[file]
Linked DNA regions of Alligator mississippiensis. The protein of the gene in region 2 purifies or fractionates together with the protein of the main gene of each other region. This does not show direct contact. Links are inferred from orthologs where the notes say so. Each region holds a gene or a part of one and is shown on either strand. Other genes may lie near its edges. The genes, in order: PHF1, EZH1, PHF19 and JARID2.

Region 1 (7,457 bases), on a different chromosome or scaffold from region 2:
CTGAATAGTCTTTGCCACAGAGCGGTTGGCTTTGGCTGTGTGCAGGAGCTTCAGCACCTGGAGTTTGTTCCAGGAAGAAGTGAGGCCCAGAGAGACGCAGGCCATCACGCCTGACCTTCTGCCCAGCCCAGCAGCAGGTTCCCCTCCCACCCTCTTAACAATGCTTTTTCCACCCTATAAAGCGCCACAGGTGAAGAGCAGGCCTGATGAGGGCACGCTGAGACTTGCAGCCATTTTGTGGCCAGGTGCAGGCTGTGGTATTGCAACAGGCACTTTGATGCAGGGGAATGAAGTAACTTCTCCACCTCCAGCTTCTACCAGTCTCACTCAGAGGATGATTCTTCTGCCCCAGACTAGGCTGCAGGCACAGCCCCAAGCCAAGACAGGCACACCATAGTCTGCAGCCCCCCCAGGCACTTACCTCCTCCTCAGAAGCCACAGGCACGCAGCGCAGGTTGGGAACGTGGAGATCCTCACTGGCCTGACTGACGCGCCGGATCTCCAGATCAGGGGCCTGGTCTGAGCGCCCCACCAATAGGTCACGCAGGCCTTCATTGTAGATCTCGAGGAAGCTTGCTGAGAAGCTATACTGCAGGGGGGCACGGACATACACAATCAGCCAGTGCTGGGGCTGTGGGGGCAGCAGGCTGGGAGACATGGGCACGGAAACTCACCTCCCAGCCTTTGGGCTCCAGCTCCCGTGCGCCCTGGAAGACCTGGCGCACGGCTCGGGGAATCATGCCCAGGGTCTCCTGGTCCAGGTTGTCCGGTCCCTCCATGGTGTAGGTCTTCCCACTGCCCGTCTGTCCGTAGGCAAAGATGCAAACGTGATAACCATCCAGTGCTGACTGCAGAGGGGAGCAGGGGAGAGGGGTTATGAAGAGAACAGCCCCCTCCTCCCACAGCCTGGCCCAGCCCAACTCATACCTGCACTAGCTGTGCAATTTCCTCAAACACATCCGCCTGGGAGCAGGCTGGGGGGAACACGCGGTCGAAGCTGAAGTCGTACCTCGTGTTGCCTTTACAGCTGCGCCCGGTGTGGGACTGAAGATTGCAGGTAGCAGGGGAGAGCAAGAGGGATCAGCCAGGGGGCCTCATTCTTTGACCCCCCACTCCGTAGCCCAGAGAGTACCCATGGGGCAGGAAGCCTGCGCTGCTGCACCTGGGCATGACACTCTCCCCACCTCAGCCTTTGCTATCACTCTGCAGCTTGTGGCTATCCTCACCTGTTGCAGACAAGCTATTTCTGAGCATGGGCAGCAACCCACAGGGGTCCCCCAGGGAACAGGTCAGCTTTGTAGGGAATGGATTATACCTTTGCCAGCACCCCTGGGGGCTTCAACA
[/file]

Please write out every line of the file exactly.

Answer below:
Linked DNA regions of Alligator mississippiensis. The protein of the gene in region 2 purifies or fractionates together with the protein of the main gene of each other region. This does not show direct contact. Links are inferred from orthologs where the notes say so. Each region holds a gene or a part of one and is shown on either strand. Other genes may lie near its edges. The genes, in order: PHF1, EZH1, PHF19 and JARID2.

Region 1 (7,457 bases), on a different chromosome or scaffold from region 2:
CTGAATAGTCTTTGCCACAGAGCGGTTGGCTTTGGCTGTGTGCAGGAGCTTCAGCACCTGGAGTTTGTTCCAGGAAGAAGTGAGGCCCAGAGAGACGCAGGCCATCACGCCTGACCTTCTGCCCAGCCCAGCAGCAGGTTCCCCTCCCACCCTCTTAACAATGCTTTTTCCACCCTATAAAGCGCCACAGGTGAAGAGCAGGCCTGATGAGGGCACGCTGAGACTTGCAGCCATTTTGTGGCCAGGTGCAGGCTGTGGTATTGCAACAGGCACTTTGATGCAGGGGAATGAAGTAACTTCTCCACCTCCAGCTTCTACCAGTCTCACTCAGAGGATGATTCTTCTGCCCCAGACTAGGCTGCAGGCACAGCCCCAAGCCAAGACAGGCACACCATAGTCTGCAGCCCCCCCAGGCACTTACCTCCTCCTCAGAAGCCACAGGCACGCAGCGCAGGTTGGGAACGTGGAGATCCTCACTGGCCTGACTGACGCGCCGGATCTCCAGATCAGGGGCCTGGTCTGAGCGCCCCACCAATAGGTCACGCAGGCCTTCATTGTAGATCTCGAGGAAGCTTGCTGAGAAGCTATACTGCAGGGGGGCACGGACATACACAATCAGCCAGTGCTGGGGCTGTGGGGGCAGCAGGCTGGGAGACATGGGCACGGAAACTCACCTCCCAGCCTTTGGGCTCCAGCTCCCGTGCGCCCTGGAAGACCTGGCGCACGGCTCGGGGAATCATGCCCAGGGTCTCCTGGTCCAGGTTGTCCGGTCCCTCCATGGTGTAGGTCTTCCCACTGCCCGTCTGTCCGTAGGCAAAGATGCAAACGTGATAACCATCCAGTGCTGACTGCAGAGGGGAGCAGGGGAGAGGGGTTATGAAGAGAACAGCCCCCTCCTCCCACAGCCTGGCCCAGCCCAACTCATACCTGCACTAGCTGTGCAATTTCCTCAAACACATCCGCCTGGGAGCAGGCTGGGGGGAACACGCGGTCGAAGCTGAAGTCGTACCTCGTGTTGCCTTTACAGCTGCGCCCGGTGTGGGACTGAAGATTGCAGGTAGCAGGGGAGAGCAAGAGGGATCAGCCAGGGGGCCTCATTCTTTGACCCCCCACTCCGTAGCCCAGAGAGTACCCATGGGGCAGGAAGCCTGCGCTGCTGCACCTGGGCATGACACTCTCCCCACCTCAGCCTTTGCTATCACTCTGCAGCTTGTGGCTATCCTCACCTGTTGCAGACAAGCTATTTCTGAGCATGGGCAGCAACCCACAGGGGTCCCCCAGGGAACAGGTCAGCTTTGTAGGGAATGGATTATACCTTTGCCAGCACCCCTGGGGGCTTCAACA